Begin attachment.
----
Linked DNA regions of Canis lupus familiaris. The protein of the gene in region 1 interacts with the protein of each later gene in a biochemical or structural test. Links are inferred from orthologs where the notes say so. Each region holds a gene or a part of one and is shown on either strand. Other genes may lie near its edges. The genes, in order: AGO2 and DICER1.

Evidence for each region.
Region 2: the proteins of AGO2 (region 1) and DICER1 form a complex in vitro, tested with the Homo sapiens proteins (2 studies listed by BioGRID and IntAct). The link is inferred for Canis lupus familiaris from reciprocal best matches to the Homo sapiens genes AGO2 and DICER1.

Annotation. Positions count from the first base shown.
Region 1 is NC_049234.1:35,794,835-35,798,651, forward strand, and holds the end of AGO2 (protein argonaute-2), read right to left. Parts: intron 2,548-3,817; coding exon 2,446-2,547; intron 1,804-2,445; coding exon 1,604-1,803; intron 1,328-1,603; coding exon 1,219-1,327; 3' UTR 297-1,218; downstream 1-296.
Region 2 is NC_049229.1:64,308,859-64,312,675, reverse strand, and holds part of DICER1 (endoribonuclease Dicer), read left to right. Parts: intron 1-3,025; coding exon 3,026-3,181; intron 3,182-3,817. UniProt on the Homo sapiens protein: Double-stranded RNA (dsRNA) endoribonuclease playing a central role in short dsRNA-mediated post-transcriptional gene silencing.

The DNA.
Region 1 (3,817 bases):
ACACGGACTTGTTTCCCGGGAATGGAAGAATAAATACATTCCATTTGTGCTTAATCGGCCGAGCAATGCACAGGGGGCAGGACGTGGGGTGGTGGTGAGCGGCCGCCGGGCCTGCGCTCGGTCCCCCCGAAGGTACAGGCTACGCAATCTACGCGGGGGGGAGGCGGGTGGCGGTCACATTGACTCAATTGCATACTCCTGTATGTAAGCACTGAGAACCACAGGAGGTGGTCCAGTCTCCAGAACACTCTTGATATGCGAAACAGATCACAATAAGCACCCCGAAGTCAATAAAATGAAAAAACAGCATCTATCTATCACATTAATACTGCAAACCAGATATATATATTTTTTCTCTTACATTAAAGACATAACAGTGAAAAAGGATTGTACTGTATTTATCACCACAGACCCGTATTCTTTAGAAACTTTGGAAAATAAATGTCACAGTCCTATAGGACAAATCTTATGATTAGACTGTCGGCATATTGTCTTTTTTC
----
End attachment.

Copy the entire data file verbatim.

Linked DNA regions of Canis lupus familiaris. The protein of the gene in region 1 interacts with the protein of each later gene in a biochemical or structural test. Links are inferred from orthologs where the notes say so. Each region holds a gene or a part of one and is shown on either strand. Other genes may lie near its edges. The genes, in order: AGO2 and DICER1.

Evidence for each region.
Region 2: the proteins of AGO2 (region 1) and DICER1 form a complex in vitro, tested with the Homo sapiens proteins (2 studies listed by BioGRID and IntAct). The link is inferred for Canis lupus familiaris from reciprocal best matches to the Homo sapiens genes AGO2 and DICER1.

Annotation. Positions count from the first base shown.
Region 1 is NC_049234.1:35,794,835-35,798,651, forward strand, and holds the end of AGO2 (protein argonaute-2), read right to left. Parts: intron 2,548-3,817; coding exon 2,446-2,547; intron 1,804-2,445; coding exon 1,604-1,803; intron 1,328-1,603; coding exon 1,219-1,327; 3' UTR 297-1,218; downstream 1-296.
Region 2 is NC_049229.1:64,308,859-64,312,675, reverse strand, and holds part of DICER1 (endoribonuclease Dicer), read left to right. Parts: intron 1-3,025; coding exon 3,026-3,181; intron 3,182-3,817. UniProt on the Homo sapiens protein: Double-stranded RNA (dsRNA) endoribonuclease playing a central role in short dsRNA-mediated post-transcriptional gene silencing.

The DNA.
Region 1 (3,817 bases):
ACACGGACTTGTTTCCCGGGAATGGAAGAATAAATACATTCCATTTGTGCTTAATCGGCCGAGCAATGCACAGGGGGCAGGACGTGGGGTGGTGGTGAGCGGCCGCCGGGCCTGCGCTCGGTCCCCCCGAAGGTACAGGCTACGCAATCTACGCGGGGGGGAGGCGGGTGGCGGTCACATTGACTCAATTGCATACTCCTGTATGTAAGCACTGAGAACCACAGGAGGTGGTCCAGTCTCCAGAACACTCTTGATATGCGAAACAGATCACAATAAGCACCCCGAAGTCAATAAAATGAAAAAACAGCATCTATCTATCACATTAATACTGCAAACCAGATATATATATTTTTTCTCTTACATTAAAGACATAACAGTGAAAAAGGATTGTACTGTATTTATCACCACAGACCCGTATTCTTTAGAAACTTTGGAAAATAAATGTCACAGTCCTATAGGACAAATCTTATGATTAGACTGTCGGCATATTGTCTTTTTTC